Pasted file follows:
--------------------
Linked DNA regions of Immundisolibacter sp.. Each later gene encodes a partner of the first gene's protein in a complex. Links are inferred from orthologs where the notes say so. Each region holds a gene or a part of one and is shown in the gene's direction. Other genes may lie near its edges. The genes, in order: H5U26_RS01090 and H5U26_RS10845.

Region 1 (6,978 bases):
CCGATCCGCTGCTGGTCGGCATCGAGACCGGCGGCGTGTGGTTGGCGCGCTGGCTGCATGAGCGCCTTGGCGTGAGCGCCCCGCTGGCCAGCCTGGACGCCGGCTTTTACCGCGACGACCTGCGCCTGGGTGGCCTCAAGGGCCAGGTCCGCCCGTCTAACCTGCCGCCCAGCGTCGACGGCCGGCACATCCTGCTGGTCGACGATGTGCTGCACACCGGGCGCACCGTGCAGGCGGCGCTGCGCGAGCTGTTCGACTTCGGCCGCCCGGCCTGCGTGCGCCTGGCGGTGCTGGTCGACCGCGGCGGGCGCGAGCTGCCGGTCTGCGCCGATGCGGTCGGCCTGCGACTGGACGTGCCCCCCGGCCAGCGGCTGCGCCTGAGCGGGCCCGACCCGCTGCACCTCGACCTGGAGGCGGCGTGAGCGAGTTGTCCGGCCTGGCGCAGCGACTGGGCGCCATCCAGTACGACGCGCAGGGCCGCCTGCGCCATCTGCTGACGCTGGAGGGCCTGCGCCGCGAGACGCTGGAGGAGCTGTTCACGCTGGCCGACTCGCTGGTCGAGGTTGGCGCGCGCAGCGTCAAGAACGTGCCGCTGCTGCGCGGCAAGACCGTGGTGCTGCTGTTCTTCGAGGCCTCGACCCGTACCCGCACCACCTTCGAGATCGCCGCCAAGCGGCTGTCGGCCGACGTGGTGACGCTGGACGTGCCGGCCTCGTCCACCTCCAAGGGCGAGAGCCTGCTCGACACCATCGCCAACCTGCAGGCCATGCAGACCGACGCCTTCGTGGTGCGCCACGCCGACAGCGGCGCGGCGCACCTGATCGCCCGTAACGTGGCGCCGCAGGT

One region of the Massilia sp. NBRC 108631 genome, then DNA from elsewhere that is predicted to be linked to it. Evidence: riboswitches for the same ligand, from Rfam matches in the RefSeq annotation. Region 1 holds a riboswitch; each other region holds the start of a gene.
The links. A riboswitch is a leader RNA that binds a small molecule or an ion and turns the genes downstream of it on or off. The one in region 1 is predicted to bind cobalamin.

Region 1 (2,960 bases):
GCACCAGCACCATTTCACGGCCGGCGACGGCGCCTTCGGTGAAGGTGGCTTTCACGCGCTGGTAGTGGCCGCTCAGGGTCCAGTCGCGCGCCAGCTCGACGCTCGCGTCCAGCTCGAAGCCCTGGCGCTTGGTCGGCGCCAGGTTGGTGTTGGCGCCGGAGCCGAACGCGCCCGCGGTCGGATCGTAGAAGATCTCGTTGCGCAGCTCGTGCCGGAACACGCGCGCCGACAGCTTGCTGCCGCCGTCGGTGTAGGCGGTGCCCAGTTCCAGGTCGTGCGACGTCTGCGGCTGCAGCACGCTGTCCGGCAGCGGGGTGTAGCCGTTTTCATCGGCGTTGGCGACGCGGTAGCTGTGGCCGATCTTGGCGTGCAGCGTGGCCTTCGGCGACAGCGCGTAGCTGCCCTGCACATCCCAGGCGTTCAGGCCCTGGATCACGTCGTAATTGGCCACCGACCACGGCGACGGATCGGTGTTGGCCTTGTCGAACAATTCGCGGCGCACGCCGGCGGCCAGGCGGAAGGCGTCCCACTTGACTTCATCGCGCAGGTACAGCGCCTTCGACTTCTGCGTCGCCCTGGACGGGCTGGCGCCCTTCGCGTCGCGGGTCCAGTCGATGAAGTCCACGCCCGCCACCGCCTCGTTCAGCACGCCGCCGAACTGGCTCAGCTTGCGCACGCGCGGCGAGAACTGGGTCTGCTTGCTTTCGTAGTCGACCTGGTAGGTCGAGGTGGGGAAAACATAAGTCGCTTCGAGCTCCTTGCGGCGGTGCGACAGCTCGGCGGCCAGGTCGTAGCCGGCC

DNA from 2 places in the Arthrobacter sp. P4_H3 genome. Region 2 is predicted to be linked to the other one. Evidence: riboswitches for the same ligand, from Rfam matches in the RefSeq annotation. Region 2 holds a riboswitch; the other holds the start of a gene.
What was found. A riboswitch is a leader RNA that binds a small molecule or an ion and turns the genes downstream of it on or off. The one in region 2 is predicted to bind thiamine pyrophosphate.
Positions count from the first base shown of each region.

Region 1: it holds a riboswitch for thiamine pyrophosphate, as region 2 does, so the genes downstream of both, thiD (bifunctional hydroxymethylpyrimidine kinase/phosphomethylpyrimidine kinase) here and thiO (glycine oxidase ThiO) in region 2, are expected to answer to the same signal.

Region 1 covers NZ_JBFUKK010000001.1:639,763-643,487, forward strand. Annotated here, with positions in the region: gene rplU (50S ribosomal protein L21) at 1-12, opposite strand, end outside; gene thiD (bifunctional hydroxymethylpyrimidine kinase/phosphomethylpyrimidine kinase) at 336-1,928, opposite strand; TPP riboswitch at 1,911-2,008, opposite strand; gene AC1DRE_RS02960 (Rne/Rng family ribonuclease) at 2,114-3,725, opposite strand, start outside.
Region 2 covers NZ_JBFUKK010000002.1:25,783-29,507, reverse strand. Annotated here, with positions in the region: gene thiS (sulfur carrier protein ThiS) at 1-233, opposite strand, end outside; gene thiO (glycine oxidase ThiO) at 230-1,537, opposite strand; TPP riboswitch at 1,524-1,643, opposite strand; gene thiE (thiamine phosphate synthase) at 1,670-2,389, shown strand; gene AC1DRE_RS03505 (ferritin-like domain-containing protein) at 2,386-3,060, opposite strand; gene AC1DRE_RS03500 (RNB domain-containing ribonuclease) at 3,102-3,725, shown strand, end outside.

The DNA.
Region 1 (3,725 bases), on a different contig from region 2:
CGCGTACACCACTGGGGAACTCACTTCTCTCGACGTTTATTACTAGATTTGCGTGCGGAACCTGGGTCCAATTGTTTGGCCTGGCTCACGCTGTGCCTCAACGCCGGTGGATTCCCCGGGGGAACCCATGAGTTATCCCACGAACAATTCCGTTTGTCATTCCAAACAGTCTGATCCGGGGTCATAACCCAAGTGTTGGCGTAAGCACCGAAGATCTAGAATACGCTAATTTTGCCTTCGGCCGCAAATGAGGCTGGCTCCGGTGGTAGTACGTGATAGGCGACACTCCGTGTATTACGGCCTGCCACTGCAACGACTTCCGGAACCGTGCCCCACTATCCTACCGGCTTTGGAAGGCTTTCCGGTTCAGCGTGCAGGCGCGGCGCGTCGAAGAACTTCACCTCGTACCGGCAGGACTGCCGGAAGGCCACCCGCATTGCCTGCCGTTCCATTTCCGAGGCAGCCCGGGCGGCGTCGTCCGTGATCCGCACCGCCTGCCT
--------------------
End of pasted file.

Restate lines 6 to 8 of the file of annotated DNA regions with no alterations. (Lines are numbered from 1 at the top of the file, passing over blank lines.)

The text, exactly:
Region 1 (2,960 bases):
GCACCAGCACCATTTCACGGCCGGCGACGGCGCCTTCGGTGAAGGTGGCTTTCACGCGCTGGTAGTGGCCGCTCAGGGTCCAGTCGCGCGCCAGCTCGACGCTCGCGTCCAGCTCGAAGCCCTGGCGCTTGGTCGGCGCCAGGTTGGTGTTGGCGCCGGAGCCGAACGCGCCCGCGGTCGGATCGTAGAAGATCTCGTTGCGCAGCTCGTGCCGGAACACGCGCGCCGACAGCTTGCTGCCGCCGTCGGTGTAGGCGGTGCCCAGTTCCAGGTCGTGCGACGTCTGCGGCTGCAGCACGCTGTCCGGCAGCGGGGTGTAGCCGTTTTCATCGGCGTTGGCGACGCGGTAGCTGTGGCCGATCTTGGCGTGCAGCGTGGCCTTCGGCGACAGCGCGTAGCTGCCCTGCACATCCCAGGCGTTCAGGCCCTGGATCACGTCGTAATTGGCCACCGACCACGGCGACGGATCGGTGTTGGCCTTGTCGAACAATTCGCGGCGCACGCCGGCGGCCAGGCGGAAGGCGTCCCACTTGACTTCATCGCGCAGGTACAGCGCCTTCGACTTCTGCGTCGCCCTGGACGGGCTGGCGCCCTTCGCGTCGCGGGTCCAGTCGATGAAGTCCACGCCCGCCACCGCCTCGTTCAGCACGCCGCCGAACTGGCTCAGCTTGCGCACGCGCGGCGAGAACTGGGTCTGCTTGCTTTCGTAGTCGACCTGGTAGGTCGAGGTGGGGAAAACATAAGTCGCTTCGAGCTCCTTGCGGCGGTGCGACAGCTCGGCGGCCAGGTCGTAGCCGGCC

DNA from 2 places in the Arthrobacter sp. P4_H3 genome. Region 2 is predicted to be linked to the other one. Evidence: riboswitches for the same ligand, from Rfam matches in the RefSeq annotation. Region 2 holds a riboswitch; the other holds the start of a gene.